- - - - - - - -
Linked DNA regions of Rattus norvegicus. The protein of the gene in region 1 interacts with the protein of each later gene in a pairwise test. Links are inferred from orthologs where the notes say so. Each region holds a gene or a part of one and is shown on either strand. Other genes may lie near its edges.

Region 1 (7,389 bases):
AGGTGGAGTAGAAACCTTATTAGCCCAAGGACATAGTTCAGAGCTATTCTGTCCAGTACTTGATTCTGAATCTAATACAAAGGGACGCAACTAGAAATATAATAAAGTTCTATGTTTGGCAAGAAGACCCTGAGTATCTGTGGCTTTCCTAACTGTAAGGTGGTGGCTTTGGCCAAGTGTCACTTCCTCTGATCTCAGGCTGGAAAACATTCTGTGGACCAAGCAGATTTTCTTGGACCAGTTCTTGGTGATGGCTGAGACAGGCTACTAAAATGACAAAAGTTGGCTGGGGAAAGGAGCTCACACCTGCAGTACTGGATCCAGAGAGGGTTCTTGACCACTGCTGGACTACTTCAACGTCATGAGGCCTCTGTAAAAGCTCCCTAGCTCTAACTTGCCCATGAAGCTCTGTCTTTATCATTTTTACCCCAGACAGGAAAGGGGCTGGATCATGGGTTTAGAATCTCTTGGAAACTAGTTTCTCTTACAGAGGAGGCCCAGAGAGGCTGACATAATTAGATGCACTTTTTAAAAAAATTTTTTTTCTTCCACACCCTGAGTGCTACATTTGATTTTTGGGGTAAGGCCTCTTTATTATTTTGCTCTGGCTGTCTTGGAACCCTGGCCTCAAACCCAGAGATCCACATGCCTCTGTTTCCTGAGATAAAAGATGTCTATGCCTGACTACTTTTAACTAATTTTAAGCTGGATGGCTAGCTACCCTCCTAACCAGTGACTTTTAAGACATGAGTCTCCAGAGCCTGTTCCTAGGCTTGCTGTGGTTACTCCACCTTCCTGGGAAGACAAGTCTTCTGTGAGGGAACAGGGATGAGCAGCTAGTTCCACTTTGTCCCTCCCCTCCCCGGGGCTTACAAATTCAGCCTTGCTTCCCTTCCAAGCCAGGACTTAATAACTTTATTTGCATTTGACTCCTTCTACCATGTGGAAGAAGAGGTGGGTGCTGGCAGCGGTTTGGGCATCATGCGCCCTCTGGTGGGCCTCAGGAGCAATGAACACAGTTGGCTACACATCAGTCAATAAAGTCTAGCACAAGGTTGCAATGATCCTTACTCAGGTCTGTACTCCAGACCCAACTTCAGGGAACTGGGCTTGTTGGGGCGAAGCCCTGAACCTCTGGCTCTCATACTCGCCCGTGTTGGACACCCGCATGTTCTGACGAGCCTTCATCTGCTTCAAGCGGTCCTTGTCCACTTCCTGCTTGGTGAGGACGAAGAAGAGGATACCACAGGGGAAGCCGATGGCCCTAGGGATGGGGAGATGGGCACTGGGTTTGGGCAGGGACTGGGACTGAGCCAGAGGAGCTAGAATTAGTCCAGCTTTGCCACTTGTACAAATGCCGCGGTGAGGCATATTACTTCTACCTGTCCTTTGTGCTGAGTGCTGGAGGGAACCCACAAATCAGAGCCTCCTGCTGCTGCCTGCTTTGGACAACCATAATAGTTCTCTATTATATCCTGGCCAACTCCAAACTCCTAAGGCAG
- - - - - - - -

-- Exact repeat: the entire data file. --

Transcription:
Linked DNA regions of Rattus norvegicus. The protein of the gene in region 1 interacts with the protein of each later gene in a pairwise test. Links are inferred from orthologs where the notes say so. Each region holds a gene or a part of one and is shown on either strand. Other genes may lie near its edges.

Region 1 (7,389 bases):
AGGTGGAGTAGAAACCTTATTAGCCCAAGGACATAGTTCAGAGCTATTCTGTCCAGTACTTGATTCTGAATCTAATACAAAGGGACGCAACTAGAAATATAATAAAGTTCTATGTTTGGCAAGAAGACCCTGAGTATCTGTGGCTTTCCTAACTGTAAGGTGGTGGCTTTGGCCAAGTGTCACTTCCTCTGATCTCAGGCTGGAAAACATTCTGTGGACCAAGCAGATTTTCTTGGACCAGTTCTTGGTGATGGCTGAGACAGGCTACTAAAATGACAAAAGTTGGCTGGGGAAAGGAGCTCACACCTGCAGTACTGGATCCAGAGAGGGTTCTTGACCACTGCTGGACTACTTCAACGTCATGAGGCCTCTGTAAAAGCTCCCTAGCTCTAACTTGCCCATGAAGCTCTGTCTTTATCATTTTTACCCCAGACAGGAAAGGGGCTGGATCATGGGTTTAGAATCTCTTGGAAACTAGTTTCTCTTACAGAGGAGGCCCAGAGAGGCTGACATAATTAGATGCACTTTTTAAAAAAATTTTTTTTCTTCCACACCCTGAGTGCTACATTTGATTTTTGGGGTAAGGCCTCTTTATTATTTTGCTCTGGCTGTCTTGGAACCCTGGCCTCAAACCCAGAGATCCACATGCCTCTGTTTCCTGAGATAAAAGATGTCTATGCCTGACTACTTTTAACTAATTTTAAGCTGGATGGCTAGCTACCCTCCTAACCAGTGACTTTTAAGACATGAGTCTCCAGAGCCTGTTCCTAGGCTTGCTGTGGTTACTCCACCTTCCTGGGAAGACAAGTCTTCTGTGAGGGAACAGGGATGAGCAGCTAGTTCCACTTTGTCCCTCCCCTCCCCGGGGCTTACAAATTCAGCCTTGCTTCCCTTCCAAGCCAGGACTTAATAACTTTATTTGCATTTGACTCCTTCTACCATGTGGAAGAAGAGGTGGGTGCTGGCAGCGGTTTGGGCATCATGCGCCCTCTGGTGGGCCTCAGGAGCAATGAACACAGTTGGCTACACATCAGTCAATAAAGTCTAGCACAAGGTTGCAATGATCCTTACTCAGGTCTGTACTCCAGACCCAACTTCAGGGAACTGGGCTTGTTGGGGCGAAGCCCTGAACCTCTGGCTCTCATACTCGCCCGTGTTGGACACCCGCATGTTCTGACGAGCCTTCATCTGCTTCAAGCGGTCCTTGTCCACTTCCTGCTTGGTGAGGACGAAGAAGAGGATACCACAGGGGAAGCCGATGGCCCTAGGGATGGGGAGATGGGCACTGGGTTTGGGCAGGGACTGGGACTGAGCCAGAGGAGCTAGAATTAGTCCAGCTTTGCCACTTGTACAAATGCCGCGGTGAGGCATATTACTTCTACCTGTCCTTTGTGCTGAGTGCTGGAGGGAACCCACAAATCAGAGCCTCCTGCTGCTGCCTGCTTTGGACAACCATAATAGTTCTCTATTATATCCTGGCCAACTCCAAACTCCTAAGGCAG